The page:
Experimental vaccine protects monkeys against Ebola virus

Scientists have created a two-part vaccine that has protected monkeys from the deadly Ebola virus, they reported in the 30 November 2000 issue of Nature.

One part of the vaccine consists of DNA, ‘‘naked DNA’’, coding for several Ebola virus proteins from the three strains of the virus — Zaire, Sudan, and Ivory Coast — known to cause disease in humans. This part is given in three monthly injections to ‘‘prime’’ the immune system of the vaccine recipient. The second part consists of an adenovirus, divested of its disease-causing potential, that carries a Zaire Ebola gene — one of the same genes contained in the prime part of the vaccine — into the cells of the vaccinated host. This second part of the vaccine, given 12 weeks after the initial priming series of injections, is designed to boost the immune response.

In the study, which was conducted by a group headed by Gary J. Nabel, director of the Vaccine Research Center at the National Institutes of Health (NIH) in Bethesda, Maryland, the ‘‘prime-boost’’ DNA vaccine protected all four vaccinated monkeys against lethal doses of the Zaire strain of Ebola virus. The monkeys were without symptoms or detectable virus 6 months after infection. The researchers plan to test the vaccine against the other two strains.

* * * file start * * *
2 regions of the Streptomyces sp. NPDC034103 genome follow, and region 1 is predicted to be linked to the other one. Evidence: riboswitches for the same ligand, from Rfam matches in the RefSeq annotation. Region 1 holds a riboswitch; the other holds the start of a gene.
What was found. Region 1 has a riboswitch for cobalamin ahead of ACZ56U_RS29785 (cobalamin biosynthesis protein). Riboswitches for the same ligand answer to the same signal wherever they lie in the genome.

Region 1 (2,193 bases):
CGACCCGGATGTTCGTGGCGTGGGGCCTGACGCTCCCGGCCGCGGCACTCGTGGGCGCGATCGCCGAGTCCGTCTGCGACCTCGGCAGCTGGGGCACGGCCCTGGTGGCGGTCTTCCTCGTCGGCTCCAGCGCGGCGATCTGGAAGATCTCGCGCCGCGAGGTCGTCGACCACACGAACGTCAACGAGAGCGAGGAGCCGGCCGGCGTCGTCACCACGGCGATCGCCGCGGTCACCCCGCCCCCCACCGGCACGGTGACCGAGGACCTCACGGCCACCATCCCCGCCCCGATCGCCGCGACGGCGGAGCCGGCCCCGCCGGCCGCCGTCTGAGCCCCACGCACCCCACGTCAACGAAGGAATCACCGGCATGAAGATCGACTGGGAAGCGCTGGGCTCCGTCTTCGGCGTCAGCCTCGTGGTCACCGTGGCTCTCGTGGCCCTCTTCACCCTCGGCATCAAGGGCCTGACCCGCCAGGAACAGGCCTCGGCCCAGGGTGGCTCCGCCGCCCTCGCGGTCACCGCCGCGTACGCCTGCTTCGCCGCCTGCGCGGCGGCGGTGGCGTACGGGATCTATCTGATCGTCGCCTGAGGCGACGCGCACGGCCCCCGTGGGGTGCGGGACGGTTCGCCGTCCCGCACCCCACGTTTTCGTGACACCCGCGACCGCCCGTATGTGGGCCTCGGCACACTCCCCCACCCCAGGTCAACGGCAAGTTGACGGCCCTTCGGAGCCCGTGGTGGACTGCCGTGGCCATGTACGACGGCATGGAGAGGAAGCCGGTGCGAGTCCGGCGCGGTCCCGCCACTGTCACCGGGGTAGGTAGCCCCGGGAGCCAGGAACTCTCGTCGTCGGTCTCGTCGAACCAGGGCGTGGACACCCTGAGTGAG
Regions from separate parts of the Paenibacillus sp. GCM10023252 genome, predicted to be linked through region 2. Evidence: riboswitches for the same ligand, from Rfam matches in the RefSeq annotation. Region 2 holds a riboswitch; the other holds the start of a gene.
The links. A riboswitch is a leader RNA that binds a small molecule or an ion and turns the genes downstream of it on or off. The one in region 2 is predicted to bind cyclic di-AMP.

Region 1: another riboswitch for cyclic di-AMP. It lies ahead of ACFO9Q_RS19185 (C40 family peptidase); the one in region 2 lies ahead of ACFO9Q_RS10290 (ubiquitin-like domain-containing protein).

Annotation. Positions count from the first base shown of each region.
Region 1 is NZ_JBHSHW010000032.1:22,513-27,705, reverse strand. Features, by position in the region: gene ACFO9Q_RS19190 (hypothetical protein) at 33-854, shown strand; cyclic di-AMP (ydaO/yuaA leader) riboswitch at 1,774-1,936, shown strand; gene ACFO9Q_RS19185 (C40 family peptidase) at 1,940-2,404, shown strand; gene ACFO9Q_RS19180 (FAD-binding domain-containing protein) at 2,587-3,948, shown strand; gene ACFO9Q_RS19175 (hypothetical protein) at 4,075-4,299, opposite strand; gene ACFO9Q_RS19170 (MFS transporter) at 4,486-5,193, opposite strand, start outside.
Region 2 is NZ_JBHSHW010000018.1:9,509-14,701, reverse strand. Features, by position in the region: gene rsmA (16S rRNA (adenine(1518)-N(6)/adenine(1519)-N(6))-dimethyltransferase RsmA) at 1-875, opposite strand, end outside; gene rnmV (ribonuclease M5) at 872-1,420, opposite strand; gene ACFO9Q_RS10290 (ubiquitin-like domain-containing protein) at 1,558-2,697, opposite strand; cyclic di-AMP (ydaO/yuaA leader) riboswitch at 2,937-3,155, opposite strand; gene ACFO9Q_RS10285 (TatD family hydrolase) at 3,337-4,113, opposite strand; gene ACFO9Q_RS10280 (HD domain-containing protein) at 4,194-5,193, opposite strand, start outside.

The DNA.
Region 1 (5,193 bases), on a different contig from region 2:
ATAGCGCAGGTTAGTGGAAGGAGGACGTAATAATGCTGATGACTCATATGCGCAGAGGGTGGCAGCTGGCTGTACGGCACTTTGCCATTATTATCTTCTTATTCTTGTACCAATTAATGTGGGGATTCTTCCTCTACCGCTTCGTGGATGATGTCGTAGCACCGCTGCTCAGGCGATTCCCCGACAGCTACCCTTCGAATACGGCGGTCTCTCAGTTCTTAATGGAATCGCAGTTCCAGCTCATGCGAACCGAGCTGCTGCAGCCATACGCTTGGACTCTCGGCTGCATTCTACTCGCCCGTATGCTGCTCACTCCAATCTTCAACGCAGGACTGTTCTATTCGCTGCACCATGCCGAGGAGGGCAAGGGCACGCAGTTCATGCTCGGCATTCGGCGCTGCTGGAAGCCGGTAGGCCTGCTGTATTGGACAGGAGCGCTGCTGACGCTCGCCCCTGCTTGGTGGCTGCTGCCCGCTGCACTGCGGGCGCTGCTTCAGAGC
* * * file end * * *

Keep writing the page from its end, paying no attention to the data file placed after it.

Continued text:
This is believed to be the first report of successful immunization of primates against Ebola. In earlier experiments performed at the University of Michigan and also by the NIH group, a similar DNA vaccine protected mice and guinea pigs.

‘‘There is still some way to go before a human vaccine is available, but this is a step in the right direction,’’ noted Dennis Burton and Paul Parren, of the California-based Scripps Research Institute in La Jolla, California, in a commentary in the same issue of Nature.

Dr Nabel told reporters that the prime-boost vaccination approach is ‘‘a highly effective way to boost immunity to otherwise deadly viruses’’. It is being tested in an experimental AIDS vaccine and could, he believes, be applied to infections such as malaria or tuberculosis.

Scott Gottlieb,
New York

World Health Organization Genebra - Genebra - Switzerland